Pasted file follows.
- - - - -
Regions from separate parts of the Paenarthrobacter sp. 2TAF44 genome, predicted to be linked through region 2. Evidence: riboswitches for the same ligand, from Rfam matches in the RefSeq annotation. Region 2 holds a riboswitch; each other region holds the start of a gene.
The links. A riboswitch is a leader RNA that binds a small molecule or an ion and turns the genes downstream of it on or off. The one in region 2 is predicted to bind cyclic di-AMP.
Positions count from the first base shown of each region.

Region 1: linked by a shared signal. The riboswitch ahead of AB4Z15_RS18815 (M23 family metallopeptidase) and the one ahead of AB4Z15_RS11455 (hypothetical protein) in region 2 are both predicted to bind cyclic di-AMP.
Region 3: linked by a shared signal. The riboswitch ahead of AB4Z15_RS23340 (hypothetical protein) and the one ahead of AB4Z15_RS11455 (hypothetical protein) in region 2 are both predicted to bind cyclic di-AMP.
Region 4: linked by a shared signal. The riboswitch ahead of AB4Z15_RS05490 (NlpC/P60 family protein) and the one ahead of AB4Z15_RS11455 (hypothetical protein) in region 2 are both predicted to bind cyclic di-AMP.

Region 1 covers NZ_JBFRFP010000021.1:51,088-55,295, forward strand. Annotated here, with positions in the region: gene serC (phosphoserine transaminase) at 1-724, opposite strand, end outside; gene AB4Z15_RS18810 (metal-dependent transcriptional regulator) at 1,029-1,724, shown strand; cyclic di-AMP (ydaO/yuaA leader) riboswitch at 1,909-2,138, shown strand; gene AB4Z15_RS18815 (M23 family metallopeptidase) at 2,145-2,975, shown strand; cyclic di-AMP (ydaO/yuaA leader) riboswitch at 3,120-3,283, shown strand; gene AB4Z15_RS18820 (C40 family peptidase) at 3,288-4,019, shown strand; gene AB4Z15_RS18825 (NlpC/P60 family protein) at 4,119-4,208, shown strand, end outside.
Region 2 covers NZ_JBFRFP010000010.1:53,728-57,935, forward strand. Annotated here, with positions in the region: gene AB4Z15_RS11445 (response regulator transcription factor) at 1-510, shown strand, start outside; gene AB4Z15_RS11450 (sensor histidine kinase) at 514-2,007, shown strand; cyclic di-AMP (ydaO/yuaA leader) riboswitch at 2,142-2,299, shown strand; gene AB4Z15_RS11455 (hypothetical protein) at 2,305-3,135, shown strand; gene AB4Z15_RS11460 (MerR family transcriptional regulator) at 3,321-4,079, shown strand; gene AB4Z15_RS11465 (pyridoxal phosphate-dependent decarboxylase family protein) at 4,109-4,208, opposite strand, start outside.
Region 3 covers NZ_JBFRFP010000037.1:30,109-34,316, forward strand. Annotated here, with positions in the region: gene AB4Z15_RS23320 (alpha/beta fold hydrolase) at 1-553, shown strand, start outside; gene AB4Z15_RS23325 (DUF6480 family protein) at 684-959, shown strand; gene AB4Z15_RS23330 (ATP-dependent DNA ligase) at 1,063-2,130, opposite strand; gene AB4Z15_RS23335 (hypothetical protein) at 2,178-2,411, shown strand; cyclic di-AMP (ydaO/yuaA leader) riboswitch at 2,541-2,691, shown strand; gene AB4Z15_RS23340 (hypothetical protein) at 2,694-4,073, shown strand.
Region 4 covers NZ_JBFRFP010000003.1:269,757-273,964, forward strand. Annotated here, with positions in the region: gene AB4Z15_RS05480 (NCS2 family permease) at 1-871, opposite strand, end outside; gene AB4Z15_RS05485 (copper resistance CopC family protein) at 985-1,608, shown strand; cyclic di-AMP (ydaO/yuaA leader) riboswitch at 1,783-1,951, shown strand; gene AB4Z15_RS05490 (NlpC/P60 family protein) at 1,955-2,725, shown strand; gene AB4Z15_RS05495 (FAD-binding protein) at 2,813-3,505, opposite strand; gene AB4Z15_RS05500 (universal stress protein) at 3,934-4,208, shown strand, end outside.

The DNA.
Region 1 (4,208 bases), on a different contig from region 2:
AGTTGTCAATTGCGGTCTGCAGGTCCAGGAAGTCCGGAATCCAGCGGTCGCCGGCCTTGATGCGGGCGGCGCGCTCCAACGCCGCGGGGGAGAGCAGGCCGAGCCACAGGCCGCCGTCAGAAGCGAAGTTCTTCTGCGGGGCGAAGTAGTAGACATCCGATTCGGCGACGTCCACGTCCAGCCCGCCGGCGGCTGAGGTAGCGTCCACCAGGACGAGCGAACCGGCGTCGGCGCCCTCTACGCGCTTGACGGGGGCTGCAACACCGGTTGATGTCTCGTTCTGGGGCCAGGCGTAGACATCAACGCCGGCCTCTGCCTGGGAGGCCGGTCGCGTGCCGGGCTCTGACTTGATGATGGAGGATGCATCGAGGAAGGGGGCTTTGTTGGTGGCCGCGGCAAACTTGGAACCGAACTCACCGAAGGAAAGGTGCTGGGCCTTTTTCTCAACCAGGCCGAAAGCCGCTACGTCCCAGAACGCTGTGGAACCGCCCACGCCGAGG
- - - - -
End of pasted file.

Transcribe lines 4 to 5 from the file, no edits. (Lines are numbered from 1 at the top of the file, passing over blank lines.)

Region 1: linked by a shared signal. The riboswitch ahead of AB4Z15_RS18815 (M23 family metallopeptidase) and the one ahead of AB4Z15_RS11455 (hypothetical protein) in region 2 are both predicted to bind cyclic di-AMP.
Region 3: linked by a shared signal. The riboswitch ahead of AB4Z15_RS23340 (hypothetical protein) and the one ahead of AB4Z15_RS11455 (hypothetical protein) in region 2 are both predicted to bind cyclic di-AMP.